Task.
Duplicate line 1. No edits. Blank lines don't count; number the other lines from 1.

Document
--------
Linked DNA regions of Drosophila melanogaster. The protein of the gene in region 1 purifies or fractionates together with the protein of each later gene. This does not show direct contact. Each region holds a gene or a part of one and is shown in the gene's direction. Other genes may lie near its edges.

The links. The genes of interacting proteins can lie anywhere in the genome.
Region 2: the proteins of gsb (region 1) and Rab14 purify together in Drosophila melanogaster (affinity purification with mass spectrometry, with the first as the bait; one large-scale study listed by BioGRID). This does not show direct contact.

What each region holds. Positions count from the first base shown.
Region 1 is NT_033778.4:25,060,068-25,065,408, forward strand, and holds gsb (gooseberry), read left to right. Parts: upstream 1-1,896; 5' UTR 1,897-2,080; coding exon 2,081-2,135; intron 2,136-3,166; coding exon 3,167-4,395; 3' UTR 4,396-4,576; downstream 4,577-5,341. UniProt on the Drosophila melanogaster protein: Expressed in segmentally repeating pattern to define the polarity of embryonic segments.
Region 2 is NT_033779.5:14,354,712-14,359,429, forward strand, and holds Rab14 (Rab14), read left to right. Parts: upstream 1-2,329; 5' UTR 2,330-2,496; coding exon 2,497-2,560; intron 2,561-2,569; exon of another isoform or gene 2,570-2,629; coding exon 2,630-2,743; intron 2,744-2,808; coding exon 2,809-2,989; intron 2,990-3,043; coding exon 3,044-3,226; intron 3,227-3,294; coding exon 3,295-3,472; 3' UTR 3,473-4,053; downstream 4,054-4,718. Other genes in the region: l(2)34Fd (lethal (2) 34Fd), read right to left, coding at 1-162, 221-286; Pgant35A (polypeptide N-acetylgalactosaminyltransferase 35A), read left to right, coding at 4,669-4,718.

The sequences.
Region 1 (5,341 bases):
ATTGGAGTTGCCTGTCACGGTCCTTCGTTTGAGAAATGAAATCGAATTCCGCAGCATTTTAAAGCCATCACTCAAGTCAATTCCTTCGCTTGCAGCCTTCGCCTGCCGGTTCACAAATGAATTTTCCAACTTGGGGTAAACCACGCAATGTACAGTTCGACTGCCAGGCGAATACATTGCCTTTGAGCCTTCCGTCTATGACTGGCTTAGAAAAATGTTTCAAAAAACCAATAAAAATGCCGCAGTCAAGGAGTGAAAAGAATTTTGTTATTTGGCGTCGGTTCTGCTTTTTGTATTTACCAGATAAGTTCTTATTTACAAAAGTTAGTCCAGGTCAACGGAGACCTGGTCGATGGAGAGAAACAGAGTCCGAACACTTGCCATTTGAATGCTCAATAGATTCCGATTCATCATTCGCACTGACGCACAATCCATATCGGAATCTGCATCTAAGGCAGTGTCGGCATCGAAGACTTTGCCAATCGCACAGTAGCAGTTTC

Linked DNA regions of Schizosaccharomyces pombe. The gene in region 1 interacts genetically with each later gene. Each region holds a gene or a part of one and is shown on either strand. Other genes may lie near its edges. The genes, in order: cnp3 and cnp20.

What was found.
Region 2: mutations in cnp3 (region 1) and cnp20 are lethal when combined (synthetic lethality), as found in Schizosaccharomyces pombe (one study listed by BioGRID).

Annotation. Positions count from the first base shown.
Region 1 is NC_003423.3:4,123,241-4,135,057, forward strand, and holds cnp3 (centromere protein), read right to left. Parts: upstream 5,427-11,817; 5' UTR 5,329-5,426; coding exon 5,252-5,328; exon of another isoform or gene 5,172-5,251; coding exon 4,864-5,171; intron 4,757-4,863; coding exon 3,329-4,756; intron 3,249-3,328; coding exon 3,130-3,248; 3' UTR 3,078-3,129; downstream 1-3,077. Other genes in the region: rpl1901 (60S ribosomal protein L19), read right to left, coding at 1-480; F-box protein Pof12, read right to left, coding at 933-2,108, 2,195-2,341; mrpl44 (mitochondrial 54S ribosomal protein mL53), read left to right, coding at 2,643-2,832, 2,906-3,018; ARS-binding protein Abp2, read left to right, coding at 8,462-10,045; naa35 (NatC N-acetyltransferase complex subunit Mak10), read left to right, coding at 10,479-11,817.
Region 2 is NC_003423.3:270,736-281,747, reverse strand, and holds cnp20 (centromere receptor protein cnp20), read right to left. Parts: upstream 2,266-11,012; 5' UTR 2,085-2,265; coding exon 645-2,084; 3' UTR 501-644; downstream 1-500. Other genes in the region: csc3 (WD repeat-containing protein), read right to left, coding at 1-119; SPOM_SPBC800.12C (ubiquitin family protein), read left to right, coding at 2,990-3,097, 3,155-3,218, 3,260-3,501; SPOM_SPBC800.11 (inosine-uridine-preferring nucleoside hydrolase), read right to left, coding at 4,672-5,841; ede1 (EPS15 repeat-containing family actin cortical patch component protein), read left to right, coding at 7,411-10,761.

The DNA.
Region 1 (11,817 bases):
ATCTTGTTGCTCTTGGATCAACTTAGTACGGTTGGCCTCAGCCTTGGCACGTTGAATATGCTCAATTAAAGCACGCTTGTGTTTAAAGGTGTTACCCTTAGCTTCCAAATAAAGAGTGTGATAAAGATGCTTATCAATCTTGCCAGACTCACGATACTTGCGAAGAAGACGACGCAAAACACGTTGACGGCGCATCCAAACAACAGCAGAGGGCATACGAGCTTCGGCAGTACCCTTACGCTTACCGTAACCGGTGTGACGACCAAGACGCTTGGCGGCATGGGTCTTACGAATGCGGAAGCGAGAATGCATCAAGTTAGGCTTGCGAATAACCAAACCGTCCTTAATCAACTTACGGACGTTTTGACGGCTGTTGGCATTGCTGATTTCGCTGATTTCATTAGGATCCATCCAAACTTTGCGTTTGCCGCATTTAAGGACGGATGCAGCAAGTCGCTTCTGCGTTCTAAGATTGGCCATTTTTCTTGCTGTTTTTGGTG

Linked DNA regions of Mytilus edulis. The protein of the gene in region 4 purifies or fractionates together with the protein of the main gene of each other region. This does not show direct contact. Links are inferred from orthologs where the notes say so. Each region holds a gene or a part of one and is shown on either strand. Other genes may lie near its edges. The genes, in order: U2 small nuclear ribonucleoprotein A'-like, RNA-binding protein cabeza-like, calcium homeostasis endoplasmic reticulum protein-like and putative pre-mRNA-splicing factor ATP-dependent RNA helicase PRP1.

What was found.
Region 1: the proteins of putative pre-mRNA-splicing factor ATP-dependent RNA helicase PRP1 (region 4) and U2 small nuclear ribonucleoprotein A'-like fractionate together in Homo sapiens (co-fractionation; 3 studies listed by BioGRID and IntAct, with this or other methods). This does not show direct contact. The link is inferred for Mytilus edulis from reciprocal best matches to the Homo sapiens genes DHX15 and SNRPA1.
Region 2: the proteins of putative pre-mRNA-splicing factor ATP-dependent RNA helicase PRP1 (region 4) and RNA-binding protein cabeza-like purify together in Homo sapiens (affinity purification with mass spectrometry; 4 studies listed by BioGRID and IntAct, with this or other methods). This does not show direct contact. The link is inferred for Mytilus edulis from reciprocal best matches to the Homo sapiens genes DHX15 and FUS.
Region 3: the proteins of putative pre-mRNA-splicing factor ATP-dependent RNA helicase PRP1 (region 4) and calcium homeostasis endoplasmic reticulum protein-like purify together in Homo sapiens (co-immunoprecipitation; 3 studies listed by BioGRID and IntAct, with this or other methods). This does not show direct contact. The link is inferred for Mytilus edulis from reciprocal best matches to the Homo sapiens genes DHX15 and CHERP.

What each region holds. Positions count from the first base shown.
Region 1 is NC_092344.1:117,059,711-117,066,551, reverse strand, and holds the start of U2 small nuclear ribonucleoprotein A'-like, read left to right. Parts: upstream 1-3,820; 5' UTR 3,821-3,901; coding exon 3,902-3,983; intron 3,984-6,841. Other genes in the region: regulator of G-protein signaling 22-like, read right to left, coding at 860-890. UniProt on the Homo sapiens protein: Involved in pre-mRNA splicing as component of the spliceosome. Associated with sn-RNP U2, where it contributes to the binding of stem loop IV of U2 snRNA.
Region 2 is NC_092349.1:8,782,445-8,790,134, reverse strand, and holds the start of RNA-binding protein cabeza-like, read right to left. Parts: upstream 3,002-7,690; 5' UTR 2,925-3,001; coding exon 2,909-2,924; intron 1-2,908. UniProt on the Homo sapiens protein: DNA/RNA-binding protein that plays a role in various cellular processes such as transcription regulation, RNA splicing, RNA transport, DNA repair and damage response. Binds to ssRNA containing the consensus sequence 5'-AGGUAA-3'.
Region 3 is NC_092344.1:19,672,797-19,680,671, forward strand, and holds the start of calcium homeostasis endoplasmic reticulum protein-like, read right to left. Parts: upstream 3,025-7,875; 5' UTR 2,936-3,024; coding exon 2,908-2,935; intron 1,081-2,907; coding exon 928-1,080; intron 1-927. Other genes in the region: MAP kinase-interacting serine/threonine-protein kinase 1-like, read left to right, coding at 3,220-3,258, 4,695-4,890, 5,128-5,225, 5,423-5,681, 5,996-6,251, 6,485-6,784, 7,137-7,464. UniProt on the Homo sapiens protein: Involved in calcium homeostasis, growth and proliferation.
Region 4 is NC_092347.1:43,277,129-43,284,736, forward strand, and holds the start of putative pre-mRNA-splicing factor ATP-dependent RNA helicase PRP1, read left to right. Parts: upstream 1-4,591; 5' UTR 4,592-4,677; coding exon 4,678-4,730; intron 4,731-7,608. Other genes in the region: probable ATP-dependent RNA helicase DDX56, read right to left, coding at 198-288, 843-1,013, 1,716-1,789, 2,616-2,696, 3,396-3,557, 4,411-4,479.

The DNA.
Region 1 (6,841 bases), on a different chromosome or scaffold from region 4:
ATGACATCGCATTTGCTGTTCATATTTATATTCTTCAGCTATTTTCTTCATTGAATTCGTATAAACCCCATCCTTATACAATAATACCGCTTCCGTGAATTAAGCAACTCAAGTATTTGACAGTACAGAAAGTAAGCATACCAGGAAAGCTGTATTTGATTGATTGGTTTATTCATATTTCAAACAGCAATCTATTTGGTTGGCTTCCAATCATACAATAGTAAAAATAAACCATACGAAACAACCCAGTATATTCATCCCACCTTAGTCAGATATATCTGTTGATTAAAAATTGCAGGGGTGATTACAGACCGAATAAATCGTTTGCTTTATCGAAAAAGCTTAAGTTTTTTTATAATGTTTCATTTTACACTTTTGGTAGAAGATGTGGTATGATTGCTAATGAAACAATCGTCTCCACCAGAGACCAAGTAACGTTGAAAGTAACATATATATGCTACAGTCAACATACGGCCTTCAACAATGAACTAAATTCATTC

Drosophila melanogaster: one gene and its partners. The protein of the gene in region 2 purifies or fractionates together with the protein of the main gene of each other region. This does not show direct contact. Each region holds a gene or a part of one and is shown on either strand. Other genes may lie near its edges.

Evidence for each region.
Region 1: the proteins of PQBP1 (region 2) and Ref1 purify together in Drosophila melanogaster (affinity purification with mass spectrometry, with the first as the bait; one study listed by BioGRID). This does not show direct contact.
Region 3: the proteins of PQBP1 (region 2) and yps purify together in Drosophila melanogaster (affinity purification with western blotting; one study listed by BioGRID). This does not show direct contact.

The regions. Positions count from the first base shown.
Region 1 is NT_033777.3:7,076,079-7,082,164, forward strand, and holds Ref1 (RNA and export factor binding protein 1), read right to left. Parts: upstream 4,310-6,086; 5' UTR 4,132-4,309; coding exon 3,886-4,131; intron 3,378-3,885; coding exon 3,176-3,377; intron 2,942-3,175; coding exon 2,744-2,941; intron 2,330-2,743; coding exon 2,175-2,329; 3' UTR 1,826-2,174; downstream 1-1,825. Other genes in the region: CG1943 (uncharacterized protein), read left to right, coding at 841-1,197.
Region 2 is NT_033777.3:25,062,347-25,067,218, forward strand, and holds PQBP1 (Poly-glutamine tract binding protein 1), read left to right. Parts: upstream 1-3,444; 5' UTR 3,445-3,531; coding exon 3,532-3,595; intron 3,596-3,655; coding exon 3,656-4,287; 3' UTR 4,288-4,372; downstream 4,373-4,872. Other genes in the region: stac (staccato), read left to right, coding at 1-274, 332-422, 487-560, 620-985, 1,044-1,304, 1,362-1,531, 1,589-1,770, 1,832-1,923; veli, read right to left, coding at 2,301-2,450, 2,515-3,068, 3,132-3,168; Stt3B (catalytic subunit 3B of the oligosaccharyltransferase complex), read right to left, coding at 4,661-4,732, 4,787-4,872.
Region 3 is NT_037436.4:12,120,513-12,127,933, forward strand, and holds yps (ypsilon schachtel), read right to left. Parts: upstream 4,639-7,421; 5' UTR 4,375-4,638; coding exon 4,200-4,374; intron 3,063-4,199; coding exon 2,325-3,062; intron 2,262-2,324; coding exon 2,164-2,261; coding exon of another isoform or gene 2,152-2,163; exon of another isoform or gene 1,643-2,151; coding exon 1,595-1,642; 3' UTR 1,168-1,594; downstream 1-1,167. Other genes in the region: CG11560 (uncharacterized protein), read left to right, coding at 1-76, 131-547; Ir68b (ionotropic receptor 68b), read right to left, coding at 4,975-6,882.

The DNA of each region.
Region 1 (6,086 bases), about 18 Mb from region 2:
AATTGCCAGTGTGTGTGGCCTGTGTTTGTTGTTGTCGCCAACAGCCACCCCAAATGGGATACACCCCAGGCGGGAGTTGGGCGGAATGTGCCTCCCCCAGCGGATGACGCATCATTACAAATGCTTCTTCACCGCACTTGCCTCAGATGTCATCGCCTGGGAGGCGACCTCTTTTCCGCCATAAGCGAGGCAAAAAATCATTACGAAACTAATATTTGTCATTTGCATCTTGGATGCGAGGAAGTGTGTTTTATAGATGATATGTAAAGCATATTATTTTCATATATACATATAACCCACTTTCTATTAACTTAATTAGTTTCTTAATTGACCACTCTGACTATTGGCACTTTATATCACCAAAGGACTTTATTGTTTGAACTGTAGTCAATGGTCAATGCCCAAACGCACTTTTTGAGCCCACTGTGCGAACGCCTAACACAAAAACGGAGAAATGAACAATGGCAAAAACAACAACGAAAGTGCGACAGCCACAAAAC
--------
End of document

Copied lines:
Linked DNA regions of Drosophila melanogaster. The protein of the gene in region 1 purifies or fractionates together with the protein of each later gene. This does not show direct contact. Each region holds a gene or a part of one and is shown in the gene's direction. Other genes may lie near its edges.